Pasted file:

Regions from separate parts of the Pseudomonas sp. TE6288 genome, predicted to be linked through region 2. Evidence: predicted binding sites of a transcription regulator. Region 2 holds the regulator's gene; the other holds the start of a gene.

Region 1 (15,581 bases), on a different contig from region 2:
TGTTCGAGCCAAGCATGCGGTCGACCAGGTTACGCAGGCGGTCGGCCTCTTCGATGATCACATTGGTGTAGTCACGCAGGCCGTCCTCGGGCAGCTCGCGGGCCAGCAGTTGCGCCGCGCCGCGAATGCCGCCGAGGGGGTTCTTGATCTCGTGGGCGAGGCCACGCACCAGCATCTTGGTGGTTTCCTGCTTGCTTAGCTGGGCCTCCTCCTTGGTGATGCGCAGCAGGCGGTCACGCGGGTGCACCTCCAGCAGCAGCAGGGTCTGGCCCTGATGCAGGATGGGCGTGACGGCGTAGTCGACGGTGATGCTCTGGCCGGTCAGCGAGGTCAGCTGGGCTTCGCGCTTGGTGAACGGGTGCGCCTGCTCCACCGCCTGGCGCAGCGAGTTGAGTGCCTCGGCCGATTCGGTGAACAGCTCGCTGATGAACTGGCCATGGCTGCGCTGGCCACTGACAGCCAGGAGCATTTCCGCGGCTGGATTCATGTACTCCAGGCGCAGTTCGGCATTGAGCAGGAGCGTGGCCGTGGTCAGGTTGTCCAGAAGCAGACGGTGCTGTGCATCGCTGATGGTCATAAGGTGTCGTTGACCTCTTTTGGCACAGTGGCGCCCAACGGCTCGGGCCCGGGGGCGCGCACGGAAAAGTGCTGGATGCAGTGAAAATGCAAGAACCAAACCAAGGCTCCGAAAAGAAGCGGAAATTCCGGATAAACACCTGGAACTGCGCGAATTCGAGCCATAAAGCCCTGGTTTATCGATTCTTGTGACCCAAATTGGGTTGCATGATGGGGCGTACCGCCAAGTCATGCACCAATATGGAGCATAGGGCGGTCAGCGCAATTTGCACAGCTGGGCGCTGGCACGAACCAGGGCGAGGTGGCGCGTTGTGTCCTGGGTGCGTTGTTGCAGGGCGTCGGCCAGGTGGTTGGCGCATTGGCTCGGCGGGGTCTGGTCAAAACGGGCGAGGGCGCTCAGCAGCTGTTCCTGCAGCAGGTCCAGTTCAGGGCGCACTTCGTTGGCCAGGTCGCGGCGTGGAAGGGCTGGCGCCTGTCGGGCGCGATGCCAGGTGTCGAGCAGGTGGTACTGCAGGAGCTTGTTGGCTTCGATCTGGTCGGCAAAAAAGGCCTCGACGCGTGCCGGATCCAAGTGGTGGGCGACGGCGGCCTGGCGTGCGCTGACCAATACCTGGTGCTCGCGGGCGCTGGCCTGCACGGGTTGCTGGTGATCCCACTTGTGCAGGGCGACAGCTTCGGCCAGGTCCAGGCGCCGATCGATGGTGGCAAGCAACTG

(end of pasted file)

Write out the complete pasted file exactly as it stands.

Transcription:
Regions from separate parts of the Pseudomonas sp. TE6288 genome, predicted to be linked through region 2. Evidence: predicted binding sites of a transcription regulator. Region 2 holds the regulator's gene; the other holds the start of a gene.

Region 1 (15,581 bases), on a different contig from region 2:
TGTTCGAGCCAAGCATGCGGTCGACCAGGTTACGCAGGCGGTCGGCCTCTTCGATGATCACATTGGTGTAGTCACGCAGGCCGTCCTCGGGCAGCTCGCGGGCCAGCAGTTGCGCCGCGCCGCGAATGCCGCCGAGGGGGTTCTTGATCTCGTGGGCGAGGCCACGCACCAGCATCTTGGTGGTTTCCTGCTTGCTTAGCTGGGCCTCCTCCTTGGTGATGCGCAGCAGGCGGTCACGCGGGTGCACCTCCAGCAGCAGCAGGGTCTGGCCCTGATGCAGGATGGGCGTGACGGCGTAGTCGACGGTGATGCTCTGGCCGGTCAGCGAGGTCAGCTGGGCTTCGCGCTTGGTGAACGGGTGCGCCTGCTCCACCGCCTGGCGCAGCGAGTTGAGTGCCTCGGCCGATTCGGTGAACAGCTCGCTGATGAACTGGCCATGGCTGCGCTGGCCACTGACAGCCAGGAGCATTTCCGCGGCTGGATTCATGTACTCCAGGCGCAGTTCGGCATTGAGCAGGAGCGTGGCCGTGGTCAGGTTGTCCAGAAGCAGACGGTGCTGTGCATCGCTGATGGTCATAAGGTGTCGTTGACCTCTTTTGGCACAGTGGCGCCCAACGGCTCGGGCCCGGGGGCGCGCACGGAAAAGTGCTGGATGCAGTGAAAATGCAAGAACCAAACCAAGGCTCCGAAAAGAAGCGGAAATTCCGGATAAACACCTGGAACTGCGCGAATTCGAGCCATAAAGCCCTGGTTTATCGATTCTTGTGACCCAAATTGGGTTGCATGATGGGGCGTACCGCCAAGTCATGCACCAATATGGAGCATAGGGCGGTCAGCGCAATTTGCACAGCTGGGCGCTGGCACGAACCAGGGCGAGGTGGCGCGTTGTGTCCTGGGTGCGTTGTTGCAGGGCGTCGGCCAGGTGGTTGGCGCATTGGCTCGGCGGGGTCTGGTCAAAACGGGCGAGGGCGCTCAGCAGCTGTTCCTGCAGCAGGTCCAGTTCAGGGCGCACTTCGTTGGCCAGGTCGCGGCGTGGAAGGGCTGGCGCCTGTCGGGCGCGATGCCAGGTGTCGAGCAGGTGGTACTGCAGGAGCTTGTTGGCTTCGATCTGGTCGGCAAAAAAGGCCTCGACGCGTGCCGGATCCAAGTGGTGGGCGACGGCGGCCTGGCGTGCGCTGACCAATACCTGGTGCTCGCGGGCGCTGGCCTGCACGGGTTGCTGGTGATCCCACTTGTGCAGGGCGACAGCTTCGGCCAGGTCCAGGCGCCGATCGATGGTGGCAAGCAACTG